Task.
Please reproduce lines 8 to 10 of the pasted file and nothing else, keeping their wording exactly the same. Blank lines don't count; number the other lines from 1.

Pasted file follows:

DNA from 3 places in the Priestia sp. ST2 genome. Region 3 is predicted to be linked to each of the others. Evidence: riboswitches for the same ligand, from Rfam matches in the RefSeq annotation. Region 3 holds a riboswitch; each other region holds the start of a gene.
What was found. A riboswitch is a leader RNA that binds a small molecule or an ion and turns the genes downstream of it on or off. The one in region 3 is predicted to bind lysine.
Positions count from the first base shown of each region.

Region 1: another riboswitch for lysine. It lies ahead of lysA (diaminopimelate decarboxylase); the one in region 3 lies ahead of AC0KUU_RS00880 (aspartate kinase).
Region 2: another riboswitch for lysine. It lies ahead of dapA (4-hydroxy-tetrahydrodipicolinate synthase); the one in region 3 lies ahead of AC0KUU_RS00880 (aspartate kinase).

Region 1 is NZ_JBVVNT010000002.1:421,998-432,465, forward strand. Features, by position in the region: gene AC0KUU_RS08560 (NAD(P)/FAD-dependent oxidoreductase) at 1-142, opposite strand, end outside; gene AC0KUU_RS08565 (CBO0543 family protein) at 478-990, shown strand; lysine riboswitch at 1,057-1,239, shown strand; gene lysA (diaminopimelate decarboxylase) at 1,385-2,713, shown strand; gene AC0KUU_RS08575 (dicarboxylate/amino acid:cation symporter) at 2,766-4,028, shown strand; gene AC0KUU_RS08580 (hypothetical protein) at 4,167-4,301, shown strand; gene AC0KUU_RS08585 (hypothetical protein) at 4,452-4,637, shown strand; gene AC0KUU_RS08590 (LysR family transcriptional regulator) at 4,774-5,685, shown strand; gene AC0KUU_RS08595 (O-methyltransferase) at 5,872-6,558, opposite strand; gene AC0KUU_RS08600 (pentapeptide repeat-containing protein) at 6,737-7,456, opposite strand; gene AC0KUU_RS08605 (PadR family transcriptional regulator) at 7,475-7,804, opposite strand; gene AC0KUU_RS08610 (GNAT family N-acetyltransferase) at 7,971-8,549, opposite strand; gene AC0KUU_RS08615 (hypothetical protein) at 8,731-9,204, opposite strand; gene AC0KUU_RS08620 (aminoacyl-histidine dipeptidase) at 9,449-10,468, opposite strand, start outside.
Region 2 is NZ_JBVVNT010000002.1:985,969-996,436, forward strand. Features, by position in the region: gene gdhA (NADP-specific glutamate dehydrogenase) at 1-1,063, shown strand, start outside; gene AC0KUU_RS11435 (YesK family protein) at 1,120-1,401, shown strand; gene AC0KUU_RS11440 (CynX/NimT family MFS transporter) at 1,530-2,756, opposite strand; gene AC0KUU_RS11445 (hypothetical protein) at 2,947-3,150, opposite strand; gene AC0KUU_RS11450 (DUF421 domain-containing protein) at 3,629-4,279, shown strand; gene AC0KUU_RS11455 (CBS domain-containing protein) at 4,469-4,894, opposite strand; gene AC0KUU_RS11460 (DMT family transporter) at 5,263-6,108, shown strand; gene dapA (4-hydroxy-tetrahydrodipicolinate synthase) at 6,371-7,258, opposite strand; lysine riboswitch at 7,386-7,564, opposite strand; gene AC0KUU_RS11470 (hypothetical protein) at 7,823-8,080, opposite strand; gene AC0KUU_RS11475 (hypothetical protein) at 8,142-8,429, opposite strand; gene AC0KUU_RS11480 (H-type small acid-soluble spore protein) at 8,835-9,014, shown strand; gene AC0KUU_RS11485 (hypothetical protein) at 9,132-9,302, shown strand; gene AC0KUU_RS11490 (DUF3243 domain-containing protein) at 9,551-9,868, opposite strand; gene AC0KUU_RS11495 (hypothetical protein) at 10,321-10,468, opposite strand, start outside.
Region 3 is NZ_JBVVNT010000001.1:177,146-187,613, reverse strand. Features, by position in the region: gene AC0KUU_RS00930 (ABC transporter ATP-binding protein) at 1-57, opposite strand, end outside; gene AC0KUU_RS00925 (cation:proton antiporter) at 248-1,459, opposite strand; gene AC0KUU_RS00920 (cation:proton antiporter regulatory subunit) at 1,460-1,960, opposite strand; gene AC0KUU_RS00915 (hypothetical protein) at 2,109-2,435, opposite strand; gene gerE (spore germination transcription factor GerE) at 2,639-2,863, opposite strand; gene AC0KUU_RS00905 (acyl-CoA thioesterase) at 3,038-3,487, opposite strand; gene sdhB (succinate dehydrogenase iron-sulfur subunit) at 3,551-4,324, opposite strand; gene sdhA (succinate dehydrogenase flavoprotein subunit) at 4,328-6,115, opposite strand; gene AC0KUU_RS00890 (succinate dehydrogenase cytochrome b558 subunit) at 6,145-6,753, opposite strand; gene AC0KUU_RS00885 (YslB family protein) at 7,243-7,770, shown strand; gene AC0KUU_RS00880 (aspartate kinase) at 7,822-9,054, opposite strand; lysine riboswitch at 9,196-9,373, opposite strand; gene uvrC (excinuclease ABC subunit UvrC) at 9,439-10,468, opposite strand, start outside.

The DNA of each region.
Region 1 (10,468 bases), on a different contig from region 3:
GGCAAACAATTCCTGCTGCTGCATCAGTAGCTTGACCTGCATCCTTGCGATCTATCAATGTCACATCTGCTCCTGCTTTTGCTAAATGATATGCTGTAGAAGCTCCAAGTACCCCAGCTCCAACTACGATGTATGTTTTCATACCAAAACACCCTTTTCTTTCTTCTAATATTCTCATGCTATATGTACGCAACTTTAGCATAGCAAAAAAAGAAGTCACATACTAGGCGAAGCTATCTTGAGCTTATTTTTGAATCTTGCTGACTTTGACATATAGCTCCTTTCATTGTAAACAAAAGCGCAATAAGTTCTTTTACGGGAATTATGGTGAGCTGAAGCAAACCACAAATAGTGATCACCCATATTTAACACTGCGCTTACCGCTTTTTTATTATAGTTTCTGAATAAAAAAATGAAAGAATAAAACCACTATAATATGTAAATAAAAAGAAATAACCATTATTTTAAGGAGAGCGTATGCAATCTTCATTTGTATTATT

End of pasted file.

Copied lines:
Region 3 is NZ_JBVVNT010000001.1:177,146-187,613, reverse strand. Features, by position in the region: gene AC0KUU_RS00930 (ABC transporter ATP-binding protein) at 1-57, opposite strand, end outside; gene AC0KUU_RS00925 (cation:proton antiporter) at 248-1,459, opposite strand; gene AC0KUU_RS00920 (cation:proton antiporter regulatory subunit) at 1,460-1,960, opposite strand; gene AC0KUU_RS00915 (hypothetical protein) at 2,109-2,435, opposite strand; gene gerE (spore germination transcription factor GerE) at 2,639-2,863, opposite strand; gene AC0KUU_RS00905 (acyl-CoA thioesterase) at 3,038-3,487, opposite strand; gene sdhB (succinate dehydrogenase iron-sulfur subunit) at 3,551-4,324, opposite strand; gene sdhA (succinate dehydrogenase flavoprotein subunit) at 4,328-6,115, opposite strand; gene AC0KUU_RS00890 (succinate dehydrogenase cytochrome b558 subunit) at 6,145-6,753, opposite strand; gene AC0KUU_RS00885 (YslB family protein) at 7,243-7,770, shown strand; gene AC0KUU_RS00880 (aspartate kinase) at 7,822-9,054, opposite strand; lysine riboswitch at 9,196-9,373, opposite strand; gene uvrC (excinuclease ABC subunit UvrC) at 9,439-10,468, opposite strand, start outside.

The DNA of each region.
Region 1 (10,468 bases), on a different contig from region 3: